Preventing a Patch from Requiring Access to the Original Installation Source
It is not possible to eliminate all circumstances under which the application of a patch may require access to the original installation source.
Adhere to following points to minimize the possibility that your patch will require access to the original source:
- Use whole-file only patches. This eliminates the need to create binary patches for all previously released versions of the file. Note that whole file patches are generally larger in size than binary patches. You can easily set a patch to be a whole file patch by authoring the IncludeWholeFilesOnly property with a value of 1 (one) in the Patch Creation Properties (PCP) file.
- Ensure that none of your custom actions access the original source location.
- Ensure that the ResolveSource action is conditionalized so that it only runs when needed, or alternatively is not present at all.
- Populate the MsiFileHash Table for all unversioned files. The Windows Installer SDK tool, Msifiler.exe, can easily do this for you.
- Ensure that all files have the correct version and language information. The Windows Installer SDK tool, Msifiler.exe, can easily do this for you.
Access to the original installation sources may be required to apply the patch in the following cases:
- The patch applies to a feature that is currently run from source. In this case, the feature is transitioned from the run-from-source state to the local state.
- The patch applies to a component that has a missing or corrupted file.
- The patch applies to a file in a component that also contains unversioned files with no MsiFileHash entries. A populated MsiFileHash Table is required to prevent unnecessary recopying of unversioned files from the source location.
- The patch was applied with a REINSTALLMODE of amus or emus. This option is dangerous in that it performs file copy operations regardless of file version. This can lead to down-reving of files and almost always requires the source. The recommended REINSTALLMODE value is omus.
- The cached package for the product is missing. The cached package is needed for application of a patch. The cached package is stored in the %windir%\Installer folder.
- The package is authored to make a call to the ResolveSource Action. This action should generally be avoided or conditionalized appropriately, because its execution always results in an access to the source.
- The package has a custom action that attempts to access the source in some manner. The most common example is a type 23 concurrent installation custom action.Note Concurrent installations are not recommended for the installation of applications intended for release to the public. For information about concurrent installations please see Concurrent Installations.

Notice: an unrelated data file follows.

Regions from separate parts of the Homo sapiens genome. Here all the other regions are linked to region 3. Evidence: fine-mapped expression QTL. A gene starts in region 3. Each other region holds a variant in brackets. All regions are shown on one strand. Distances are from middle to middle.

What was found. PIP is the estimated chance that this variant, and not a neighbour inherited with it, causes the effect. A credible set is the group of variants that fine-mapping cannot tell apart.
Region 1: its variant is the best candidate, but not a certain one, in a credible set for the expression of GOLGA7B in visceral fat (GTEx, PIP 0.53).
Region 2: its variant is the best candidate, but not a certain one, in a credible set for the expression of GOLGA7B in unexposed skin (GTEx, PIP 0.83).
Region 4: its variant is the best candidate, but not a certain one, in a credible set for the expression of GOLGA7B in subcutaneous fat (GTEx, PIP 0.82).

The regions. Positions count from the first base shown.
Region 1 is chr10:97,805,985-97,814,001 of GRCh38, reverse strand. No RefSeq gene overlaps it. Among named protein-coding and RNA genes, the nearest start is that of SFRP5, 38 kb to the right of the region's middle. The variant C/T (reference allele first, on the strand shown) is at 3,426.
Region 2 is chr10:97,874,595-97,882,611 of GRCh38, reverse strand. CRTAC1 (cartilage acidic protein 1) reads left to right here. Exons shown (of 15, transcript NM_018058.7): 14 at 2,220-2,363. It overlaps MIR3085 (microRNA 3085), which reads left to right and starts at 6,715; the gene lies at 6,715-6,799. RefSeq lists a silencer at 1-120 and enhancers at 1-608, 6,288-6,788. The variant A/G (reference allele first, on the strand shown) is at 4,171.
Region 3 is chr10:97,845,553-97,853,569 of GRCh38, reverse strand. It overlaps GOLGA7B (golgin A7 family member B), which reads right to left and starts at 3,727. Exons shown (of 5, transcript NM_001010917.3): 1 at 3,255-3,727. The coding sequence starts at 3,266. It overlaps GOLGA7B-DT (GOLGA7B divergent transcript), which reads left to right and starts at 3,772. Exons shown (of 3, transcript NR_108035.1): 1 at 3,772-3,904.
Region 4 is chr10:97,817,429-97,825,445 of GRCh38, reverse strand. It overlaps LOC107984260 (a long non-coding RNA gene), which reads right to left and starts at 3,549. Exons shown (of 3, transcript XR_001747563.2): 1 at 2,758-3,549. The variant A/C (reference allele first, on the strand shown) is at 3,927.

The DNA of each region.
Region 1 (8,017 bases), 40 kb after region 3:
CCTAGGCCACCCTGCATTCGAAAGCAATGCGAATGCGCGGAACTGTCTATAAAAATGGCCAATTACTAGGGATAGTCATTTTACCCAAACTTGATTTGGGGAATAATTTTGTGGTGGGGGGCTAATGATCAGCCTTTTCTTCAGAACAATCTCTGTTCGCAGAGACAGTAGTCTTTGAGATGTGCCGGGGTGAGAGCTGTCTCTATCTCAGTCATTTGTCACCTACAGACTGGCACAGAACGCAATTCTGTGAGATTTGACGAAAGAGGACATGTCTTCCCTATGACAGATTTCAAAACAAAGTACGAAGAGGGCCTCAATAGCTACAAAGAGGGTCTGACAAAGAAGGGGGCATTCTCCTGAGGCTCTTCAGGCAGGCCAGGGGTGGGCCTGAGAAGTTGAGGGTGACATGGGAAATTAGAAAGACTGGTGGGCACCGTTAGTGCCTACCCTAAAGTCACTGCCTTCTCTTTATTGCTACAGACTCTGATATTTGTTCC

- The patch package consists of binary patches that do not apply to the current version of the file on the computer.
Consider the following example where Windows Installer requires access to the original source when applying a patch:
- Install RTM version of the product Example.
- Apply patch Qfe1.msp to the computer. This patches version 1.0 of Example.dll to version 1.1.
- A new patch, Qfe2.msp is provided, which updates Example.dll to version 1.2 and obsoletes Qfe1.msp. However, the patch was only created to target version 1.0 of Example.dll because it was generated using the RTM version of the product. Example.dll version 1.2 includes the fix contained in Example.dll version 1.1, but the .msp file was generated between the RTM and QFE2 images. So, when Qfe2.msp is applied to the computer, Windows Installer needs to access the original source. The binary patch for Example.dll cannot apply to version 1.1; it can only apply to version 1.0. This results in the Installer recopying version 1.0 of Example.dll from the original source location so that the patch can be applied successfully.
Access to the original installation sources may be required to remove a patch if the Windows Installer has not stored baseline information about the patch. Beginning with Windows Installer 3.0, the installer selectively saves baseline information about files when they are updated. For more information about the baseline cache, see Reducing Patch Size .